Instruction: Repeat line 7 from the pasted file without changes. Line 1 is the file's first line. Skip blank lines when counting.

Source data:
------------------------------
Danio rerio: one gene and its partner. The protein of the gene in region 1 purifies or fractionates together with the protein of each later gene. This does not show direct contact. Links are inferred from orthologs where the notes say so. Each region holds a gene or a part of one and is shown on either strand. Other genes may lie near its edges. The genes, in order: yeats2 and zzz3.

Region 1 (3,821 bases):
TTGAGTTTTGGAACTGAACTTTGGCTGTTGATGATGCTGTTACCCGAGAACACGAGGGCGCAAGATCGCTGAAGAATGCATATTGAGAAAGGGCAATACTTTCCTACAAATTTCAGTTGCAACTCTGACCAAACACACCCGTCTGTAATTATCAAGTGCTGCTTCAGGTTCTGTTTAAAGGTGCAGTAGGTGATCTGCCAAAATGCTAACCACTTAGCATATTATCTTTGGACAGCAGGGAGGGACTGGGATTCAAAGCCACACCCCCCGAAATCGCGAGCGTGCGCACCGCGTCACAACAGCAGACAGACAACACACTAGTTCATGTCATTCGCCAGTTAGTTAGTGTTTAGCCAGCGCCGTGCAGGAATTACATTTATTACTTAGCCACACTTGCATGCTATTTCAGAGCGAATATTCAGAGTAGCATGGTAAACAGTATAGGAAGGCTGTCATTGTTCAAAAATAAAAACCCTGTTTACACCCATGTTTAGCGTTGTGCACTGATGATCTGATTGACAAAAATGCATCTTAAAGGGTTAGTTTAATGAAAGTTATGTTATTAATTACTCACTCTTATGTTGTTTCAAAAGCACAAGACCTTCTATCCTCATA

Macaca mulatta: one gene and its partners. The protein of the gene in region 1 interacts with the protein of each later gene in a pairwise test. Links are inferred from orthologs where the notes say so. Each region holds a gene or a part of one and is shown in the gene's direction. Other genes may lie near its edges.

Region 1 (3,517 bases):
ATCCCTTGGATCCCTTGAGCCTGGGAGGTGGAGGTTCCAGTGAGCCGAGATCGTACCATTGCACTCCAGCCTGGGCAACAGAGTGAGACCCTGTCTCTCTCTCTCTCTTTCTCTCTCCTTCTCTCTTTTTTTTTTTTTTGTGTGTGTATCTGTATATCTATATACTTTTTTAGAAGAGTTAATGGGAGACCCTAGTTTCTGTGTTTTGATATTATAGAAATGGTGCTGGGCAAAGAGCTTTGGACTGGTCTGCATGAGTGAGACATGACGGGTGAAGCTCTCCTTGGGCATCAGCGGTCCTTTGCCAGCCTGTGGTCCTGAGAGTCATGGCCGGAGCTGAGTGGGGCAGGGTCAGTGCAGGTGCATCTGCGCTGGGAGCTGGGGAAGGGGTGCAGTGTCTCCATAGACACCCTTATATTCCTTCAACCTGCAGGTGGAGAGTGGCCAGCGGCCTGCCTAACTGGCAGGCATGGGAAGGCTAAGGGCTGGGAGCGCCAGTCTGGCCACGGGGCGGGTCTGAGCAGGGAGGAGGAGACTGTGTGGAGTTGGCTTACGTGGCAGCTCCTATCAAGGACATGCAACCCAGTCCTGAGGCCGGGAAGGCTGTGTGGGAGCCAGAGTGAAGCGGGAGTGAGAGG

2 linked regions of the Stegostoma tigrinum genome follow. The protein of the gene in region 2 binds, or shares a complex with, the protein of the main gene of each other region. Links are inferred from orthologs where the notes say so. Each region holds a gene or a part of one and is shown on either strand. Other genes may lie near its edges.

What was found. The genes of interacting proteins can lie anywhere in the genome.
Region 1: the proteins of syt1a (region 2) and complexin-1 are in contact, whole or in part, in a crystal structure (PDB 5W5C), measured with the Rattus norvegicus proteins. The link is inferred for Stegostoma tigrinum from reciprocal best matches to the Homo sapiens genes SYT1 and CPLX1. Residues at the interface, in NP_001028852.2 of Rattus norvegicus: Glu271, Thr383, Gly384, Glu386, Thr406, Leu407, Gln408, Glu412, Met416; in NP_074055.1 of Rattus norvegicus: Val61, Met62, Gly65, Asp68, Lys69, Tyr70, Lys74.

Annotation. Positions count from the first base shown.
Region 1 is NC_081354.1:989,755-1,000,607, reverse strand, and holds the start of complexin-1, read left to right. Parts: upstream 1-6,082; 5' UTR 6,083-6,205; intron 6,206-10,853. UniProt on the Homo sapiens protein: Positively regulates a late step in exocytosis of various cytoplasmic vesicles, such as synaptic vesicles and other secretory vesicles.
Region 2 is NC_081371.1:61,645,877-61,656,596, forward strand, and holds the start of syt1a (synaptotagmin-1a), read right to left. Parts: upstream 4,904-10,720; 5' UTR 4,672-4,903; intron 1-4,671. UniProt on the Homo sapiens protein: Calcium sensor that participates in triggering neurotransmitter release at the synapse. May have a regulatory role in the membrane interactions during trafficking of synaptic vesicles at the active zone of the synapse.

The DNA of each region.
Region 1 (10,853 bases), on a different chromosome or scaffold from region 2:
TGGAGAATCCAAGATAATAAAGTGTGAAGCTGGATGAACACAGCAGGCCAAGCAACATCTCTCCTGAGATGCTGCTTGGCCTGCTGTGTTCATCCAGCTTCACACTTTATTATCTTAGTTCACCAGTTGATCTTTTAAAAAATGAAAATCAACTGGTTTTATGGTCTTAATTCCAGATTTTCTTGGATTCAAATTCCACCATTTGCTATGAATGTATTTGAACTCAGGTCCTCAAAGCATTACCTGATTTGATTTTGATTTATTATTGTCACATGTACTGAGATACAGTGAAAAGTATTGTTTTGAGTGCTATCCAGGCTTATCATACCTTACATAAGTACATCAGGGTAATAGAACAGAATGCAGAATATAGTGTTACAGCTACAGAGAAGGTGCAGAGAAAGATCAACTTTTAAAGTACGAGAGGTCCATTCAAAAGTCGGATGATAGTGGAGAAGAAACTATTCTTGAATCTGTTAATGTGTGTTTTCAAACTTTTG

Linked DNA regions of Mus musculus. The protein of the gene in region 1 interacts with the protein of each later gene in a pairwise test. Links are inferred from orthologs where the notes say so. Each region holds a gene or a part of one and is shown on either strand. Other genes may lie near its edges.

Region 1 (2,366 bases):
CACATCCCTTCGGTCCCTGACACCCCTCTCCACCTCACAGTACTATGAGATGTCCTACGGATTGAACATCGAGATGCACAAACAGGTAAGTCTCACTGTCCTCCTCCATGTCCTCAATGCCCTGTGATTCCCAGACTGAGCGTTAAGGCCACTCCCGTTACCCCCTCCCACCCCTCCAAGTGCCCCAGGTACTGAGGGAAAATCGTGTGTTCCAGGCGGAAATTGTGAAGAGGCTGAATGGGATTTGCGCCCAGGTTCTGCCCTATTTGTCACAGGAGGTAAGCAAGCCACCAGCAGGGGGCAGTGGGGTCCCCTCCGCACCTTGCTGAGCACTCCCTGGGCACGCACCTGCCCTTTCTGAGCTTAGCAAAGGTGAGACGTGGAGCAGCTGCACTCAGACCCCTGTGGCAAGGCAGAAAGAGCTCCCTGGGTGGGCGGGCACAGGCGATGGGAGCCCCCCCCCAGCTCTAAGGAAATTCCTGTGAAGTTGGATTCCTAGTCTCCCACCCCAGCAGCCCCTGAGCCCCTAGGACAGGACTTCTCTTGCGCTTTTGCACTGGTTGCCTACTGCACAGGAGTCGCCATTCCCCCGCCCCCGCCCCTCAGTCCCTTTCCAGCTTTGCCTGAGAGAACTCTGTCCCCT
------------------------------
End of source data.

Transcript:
2 linked regions of the Stegostoma tigrinum genome follow. The protein of the gene in region 2 binds, or shares a complex with, the protein of the main gene of each other region. Links are inferred from orthologs where the notes say so. Each region holds a gene or a part of one and is shown on either strand. Other genes may lie near its edges.